- Midnight: I settled Niffler into his crate on my bed. Yes, ON my bed. He’s an infant who’s never been away from his mom and siblings, so it will be a bit less stressful to sleep this way for now. Over time I plan on moving his crate to a table near my bed, then on the floor near the bed, and eventually across the room in his play pen.
- 3am: Niffler woke up and started chewing on his toy. I couldn’t sleep through this, so I took him out for a quick potty break. He pottied, got a treat, and we went back to sleep.
- 7:30am: I woke up (exhausted) and took the dogs out for a quick potty break again. We played on the floor a bit with a doggie socialization playlist on Spotify going (thunderstorms, gunshots, car alarms, etc.) and then I left both dogs alone while I went to brush my teeth. Niffler was quiet while I was gone but jumped and whined at the gate when I returned. Everyone ate breakfast.
- 8:30am: I took both dogs for a little walk around our property. Niffler chased Barley around some and Barley mostly avoided him.
- 9am: Niffler kept jumping on Barley’s face. Barley would stiffen up, growl, and move away. I praised both dogs and would separate them when I could. As I was pulling on my shoes, Barley growled, barked, and put Niffler’s head in his mouth. Niffler screamed and ran away but was unhurt. This was my fault for not supervising, but was appropriate communication from Barley. I cuddled both dogs to help diffuse the situation (Niffler first, then Barley).
- 9:15am: I left Niffler with a pig’s ear while Barley and I went for a 45 minute run. This was the longest he’d been alone so far, and according to my Furbo he only whined a few times. I left Spotify playing a classical music playlist.
- 10am: We returned and gave Niffler another potty break before going to take my shower. Again, he whined for a moment while I was gone.
- 10:45am: We went for another quick walk and I practiced a bit more name games with Niffler – calling his name and rewarding him for coming with a few treats.
- 12pm: I settle in to get to work on my computer (and this blog post). Niffler fusses in the pen a bit (it’s about 6 inches from my desk chair) then falls asleep.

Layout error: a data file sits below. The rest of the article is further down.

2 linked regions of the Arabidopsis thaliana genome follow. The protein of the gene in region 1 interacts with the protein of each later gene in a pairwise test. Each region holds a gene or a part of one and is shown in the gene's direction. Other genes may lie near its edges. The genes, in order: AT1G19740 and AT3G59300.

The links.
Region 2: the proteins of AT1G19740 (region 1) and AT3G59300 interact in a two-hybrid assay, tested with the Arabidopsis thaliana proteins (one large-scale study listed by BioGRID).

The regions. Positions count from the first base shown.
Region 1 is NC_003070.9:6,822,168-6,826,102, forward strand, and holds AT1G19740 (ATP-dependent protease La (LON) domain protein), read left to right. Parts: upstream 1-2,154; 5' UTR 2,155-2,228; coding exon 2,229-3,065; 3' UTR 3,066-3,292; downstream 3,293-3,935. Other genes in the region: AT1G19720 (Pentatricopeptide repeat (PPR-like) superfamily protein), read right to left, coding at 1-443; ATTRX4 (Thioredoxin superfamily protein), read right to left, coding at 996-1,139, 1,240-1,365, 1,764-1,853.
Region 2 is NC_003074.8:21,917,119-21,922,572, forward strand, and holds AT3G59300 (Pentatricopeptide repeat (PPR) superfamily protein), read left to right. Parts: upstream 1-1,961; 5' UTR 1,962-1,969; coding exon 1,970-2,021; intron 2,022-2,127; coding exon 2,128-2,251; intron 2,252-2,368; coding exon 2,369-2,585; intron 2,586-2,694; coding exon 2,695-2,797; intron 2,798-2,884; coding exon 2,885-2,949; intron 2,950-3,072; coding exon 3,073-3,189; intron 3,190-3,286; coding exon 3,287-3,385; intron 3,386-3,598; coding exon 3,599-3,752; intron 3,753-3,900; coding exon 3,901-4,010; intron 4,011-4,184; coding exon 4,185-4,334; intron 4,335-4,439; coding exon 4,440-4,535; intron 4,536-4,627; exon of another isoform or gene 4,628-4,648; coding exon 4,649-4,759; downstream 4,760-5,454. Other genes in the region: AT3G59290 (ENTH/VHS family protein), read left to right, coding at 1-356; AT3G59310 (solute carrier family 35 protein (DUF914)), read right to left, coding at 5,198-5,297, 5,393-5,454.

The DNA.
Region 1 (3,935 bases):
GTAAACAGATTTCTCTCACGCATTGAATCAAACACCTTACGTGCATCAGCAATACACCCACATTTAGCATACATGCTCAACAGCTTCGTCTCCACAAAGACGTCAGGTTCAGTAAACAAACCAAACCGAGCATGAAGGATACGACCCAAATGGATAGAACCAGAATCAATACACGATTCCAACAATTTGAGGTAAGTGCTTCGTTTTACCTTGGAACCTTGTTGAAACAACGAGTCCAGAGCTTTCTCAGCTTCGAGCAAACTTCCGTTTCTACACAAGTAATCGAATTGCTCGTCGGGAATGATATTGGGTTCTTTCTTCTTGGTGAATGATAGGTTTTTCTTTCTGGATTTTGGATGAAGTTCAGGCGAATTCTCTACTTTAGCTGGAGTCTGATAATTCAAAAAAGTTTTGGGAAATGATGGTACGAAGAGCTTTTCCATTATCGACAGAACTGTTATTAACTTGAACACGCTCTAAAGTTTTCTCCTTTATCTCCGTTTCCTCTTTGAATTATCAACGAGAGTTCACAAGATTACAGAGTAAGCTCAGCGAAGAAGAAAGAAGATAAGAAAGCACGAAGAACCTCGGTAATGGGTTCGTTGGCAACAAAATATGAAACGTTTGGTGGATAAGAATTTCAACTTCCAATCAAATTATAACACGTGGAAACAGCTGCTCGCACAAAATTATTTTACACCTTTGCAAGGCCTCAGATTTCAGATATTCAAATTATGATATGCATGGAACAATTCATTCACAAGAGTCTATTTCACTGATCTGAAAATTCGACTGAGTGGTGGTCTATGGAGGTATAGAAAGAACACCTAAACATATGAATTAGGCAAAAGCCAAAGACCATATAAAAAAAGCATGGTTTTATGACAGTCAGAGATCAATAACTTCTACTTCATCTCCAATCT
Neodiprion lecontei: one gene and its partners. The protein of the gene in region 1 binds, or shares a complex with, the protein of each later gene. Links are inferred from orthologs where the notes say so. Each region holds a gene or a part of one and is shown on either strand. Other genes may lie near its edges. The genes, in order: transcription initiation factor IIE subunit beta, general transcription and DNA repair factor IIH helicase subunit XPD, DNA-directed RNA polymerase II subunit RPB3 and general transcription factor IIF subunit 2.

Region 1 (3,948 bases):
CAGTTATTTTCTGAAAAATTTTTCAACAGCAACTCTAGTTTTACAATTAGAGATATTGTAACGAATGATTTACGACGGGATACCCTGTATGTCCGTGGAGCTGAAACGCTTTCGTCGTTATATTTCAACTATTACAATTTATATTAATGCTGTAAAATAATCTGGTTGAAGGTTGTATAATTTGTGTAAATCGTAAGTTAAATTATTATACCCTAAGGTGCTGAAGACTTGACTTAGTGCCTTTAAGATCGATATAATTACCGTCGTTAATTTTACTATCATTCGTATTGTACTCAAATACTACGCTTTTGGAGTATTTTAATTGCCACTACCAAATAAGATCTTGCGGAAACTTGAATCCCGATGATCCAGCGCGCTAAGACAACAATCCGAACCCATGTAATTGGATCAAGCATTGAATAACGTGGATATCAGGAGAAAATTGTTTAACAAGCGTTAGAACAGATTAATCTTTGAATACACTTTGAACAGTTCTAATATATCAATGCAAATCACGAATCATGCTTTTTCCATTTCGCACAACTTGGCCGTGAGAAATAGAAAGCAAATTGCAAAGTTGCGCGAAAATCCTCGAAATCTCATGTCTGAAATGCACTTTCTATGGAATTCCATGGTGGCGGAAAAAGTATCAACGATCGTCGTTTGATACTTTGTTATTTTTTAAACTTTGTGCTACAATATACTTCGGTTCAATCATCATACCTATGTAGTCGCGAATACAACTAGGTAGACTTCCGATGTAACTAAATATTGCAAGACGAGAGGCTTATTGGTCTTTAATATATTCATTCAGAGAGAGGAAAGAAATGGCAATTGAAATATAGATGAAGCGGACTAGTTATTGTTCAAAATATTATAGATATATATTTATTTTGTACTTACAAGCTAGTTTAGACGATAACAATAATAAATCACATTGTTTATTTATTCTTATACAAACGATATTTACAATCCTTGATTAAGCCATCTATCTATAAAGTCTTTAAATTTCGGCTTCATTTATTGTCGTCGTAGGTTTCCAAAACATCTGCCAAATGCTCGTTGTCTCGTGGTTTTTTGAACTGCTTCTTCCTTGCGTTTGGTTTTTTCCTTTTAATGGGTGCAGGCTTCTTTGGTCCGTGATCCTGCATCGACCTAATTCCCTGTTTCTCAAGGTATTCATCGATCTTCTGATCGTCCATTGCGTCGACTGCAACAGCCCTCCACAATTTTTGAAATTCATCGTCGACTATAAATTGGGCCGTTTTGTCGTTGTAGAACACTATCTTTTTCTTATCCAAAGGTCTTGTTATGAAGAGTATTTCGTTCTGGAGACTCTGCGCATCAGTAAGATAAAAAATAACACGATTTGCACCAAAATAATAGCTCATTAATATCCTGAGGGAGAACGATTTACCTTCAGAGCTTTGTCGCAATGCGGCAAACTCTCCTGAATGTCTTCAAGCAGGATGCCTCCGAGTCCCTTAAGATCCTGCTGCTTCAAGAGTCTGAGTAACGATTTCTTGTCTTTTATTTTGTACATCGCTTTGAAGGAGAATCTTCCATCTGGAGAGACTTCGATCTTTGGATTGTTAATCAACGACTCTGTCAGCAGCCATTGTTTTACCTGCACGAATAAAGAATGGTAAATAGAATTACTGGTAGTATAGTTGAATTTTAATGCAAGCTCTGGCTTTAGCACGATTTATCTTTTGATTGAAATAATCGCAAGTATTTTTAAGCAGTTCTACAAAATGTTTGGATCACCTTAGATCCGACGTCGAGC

- 12:45pm: Another potty/play break.
- 1pm – 2:30pm: I record a podcast episode for Pandemic Puppy Podcast. Niffler mostly sleeps, but also plays with his toys some. I am sitting less than 1 foot from his pen/crate area.
- 2:30pm: Another potty/play break and a meal.
- 3pm: Niffler and I head into town. I have a job interview and he waits in the car. No fuss in the car.
- 4pm: Niffler and I visit my old apartment (new place!) We play some tug o war after I clean out the last of my stuff and he meets the office ladies when I check my mail. We then go to watch traffic drive past at a safe distance. I feed him some treats when an ambulance goes by and we keep the session short – less than 5 minutes.
- 4:30pm: We swing through a small local pet food store to see if they have a specific supplement I’m lookng for (they don’t). Niffler meets the two office gals and takes treats from them.
- 5:30pm: Home, another play/potty break and a meal. We play a few small searching/scent games with this meal.
- 6pm: Niffler is loose and we play tug o war while Zooming with my family.
- 6:30pm: I put Niffler in his pen area as he seems to be getting tired/cranky. I settle on the couch to keep chatting with my family. Niffler is about 10 feet away and protests (whines, howls, hops on his hind legs) quite a lot about this. This is the biggest issue we’ve had so far.
- 7pm: Quick potty break, then I go to get some dinner and leave them alone. No crying while I’m away in the other house (I live in a single-room cabin and the kitchen is in the main house).
- 8pm: I take both dogs out for a walk and Barley does some scentwork.
- 9pm: I give Niffler a Groov training aid for the crate but even with me ~10 feet away on the couch he cries, screams, and tries to climb out of his pen. I ignore this but occasionally use my Treat and Train to feed him when he’s quiet. After about 15 minutes he settles in and starts to fall asleep.
Kayla founded Journey Dog Training in 2013 to provide high-quality and affordable dog behavior advice. She is a Certified Dog Behavior Consultant who’s worked with hundreds of private clients, thousands of shelter dogs, and dozens of working detection dogs. Kayla’s dog and cat behavior advice has been featured in NPR, the Chicago Tribune, and Pet MD. She’s an avid adventurer who is currently doing #vanlife on the Pan-American Highway with her two border collies and a cat. Aside from running Journey Dog Training, Kayla also runs the nonprofit K9 Conservationists, where she and the dogs work as conservation detection dog teams. You can get 1:1 advice with a Journey Dog Training team member here.
This is awesome, and some future puppies (and their humans) will benefit from this real live look at puppy raising. Videos please.
I’ll try to put them together for a YouTube video!